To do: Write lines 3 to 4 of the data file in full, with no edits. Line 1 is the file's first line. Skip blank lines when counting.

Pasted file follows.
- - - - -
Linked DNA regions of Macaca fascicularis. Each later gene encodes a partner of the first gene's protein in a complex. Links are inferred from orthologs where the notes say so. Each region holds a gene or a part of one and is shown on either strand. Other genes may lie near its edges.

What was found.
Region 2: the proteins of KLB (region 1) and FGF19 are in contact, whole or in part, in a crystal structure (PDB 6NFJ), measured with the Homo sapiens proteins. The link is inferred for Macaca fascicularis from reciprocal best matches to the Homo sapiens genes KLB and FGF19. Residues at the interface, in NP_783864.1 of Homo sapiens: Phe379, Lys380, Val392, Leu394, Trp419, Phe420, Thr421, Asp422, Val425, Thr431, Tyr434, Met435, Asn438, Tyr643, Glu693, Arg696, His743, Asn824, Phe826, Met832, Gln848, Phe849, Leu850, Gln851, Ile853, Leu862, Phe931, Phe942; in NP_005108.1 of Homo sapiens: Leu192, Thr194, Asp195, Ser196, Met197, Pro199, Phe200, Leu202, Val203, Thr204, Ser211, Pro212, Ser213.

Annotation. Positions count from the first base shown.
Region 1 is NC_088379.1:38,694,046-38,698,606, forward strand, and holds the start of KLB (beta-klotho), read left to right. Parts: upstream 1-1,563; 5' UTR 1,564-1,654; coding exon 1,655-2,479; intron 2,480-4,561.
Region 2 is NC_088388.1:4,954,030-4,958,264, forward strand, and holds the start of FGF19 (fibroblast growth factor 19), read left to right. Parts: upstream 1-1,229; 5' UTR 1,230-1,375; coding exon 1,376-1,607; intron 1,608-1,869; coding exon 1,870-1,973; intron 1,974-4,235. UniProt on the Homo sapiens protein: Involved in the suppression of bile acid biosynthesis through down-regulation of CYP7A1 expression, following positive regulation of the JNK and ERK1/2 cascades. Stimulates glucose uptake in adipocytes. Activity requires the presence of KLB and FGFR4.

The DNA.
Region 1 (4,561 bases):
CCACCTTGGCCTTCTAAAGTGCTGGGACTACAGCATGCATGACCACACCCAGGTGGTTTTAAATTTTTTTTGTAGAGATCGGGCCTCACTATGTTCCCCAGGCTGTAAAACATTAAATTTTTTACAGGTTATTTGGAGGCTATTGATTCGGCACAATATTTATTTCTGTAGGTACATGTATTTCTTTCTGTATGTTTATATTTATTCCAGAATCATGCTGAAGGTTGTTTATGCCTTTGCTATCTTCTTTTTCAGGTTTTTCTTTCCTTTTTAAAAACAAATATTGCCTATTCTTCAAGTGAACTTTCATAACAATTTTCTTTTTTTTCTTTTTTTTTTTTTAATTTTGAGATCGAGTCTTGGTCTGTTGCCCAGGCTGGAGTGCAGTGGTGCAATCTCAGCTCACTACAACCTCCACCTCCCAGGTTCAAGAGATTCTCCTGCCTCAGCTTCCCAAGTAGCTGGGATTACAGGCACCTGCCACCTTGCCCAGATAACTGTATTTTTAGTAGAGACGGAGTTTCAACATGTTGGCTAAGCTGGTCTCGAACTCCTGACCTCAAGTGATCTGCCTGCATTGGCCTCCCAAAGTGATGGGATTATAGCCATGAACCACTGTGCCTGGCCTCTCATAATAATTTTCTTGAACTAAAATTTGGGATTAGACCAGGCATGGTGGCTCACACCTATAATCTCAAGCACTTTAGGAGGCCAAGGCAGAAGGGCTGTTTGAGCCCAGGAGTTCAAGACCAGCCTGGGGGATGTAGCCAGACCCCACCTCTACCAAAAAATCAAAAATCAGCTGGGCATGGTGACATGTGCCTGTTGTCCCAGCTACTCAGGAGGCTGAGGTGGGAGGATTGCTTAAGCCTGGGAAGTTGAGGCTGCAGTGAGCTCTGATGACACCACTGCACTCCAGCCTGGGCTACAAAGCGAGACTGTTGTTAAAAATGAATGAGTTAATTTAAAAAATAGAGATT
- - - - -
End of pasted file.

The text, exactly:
Region 2: the proteins of KLB (region 1) and FGF19 are in contact, whole or in part, in a crystal structure (PDB 6NFJ), measured with the Homo sapiens proteins. The link is inferred for Macaca fascicularis from reciprocal best matches to the Homo sapiens genes KLB and FGF19. Residues at the interface, in NP_783864.1 of Homo sapiens: Phe379, Lys380, Val392, Leu394, Trp419, Phe420, Thr421, Asp422, Val425, Thr431, Tyr434, Met435, Asn438, Tyr643, Glu693, Arg696, His743, Asn824, Phe826, Met832, Gln848, Phe849, Leu850, Gln851, Ile853, Leu862, Phe931, Phe942; in NP_005108.1 of Homo sapiens: Leu192, Thr194, Asp195, Ser196, Met197, Pro199, Phe200, Leu202, Val203, Thr204, Ser211, Pro212, Ser213.

Annotation. Positions count from the first base shown.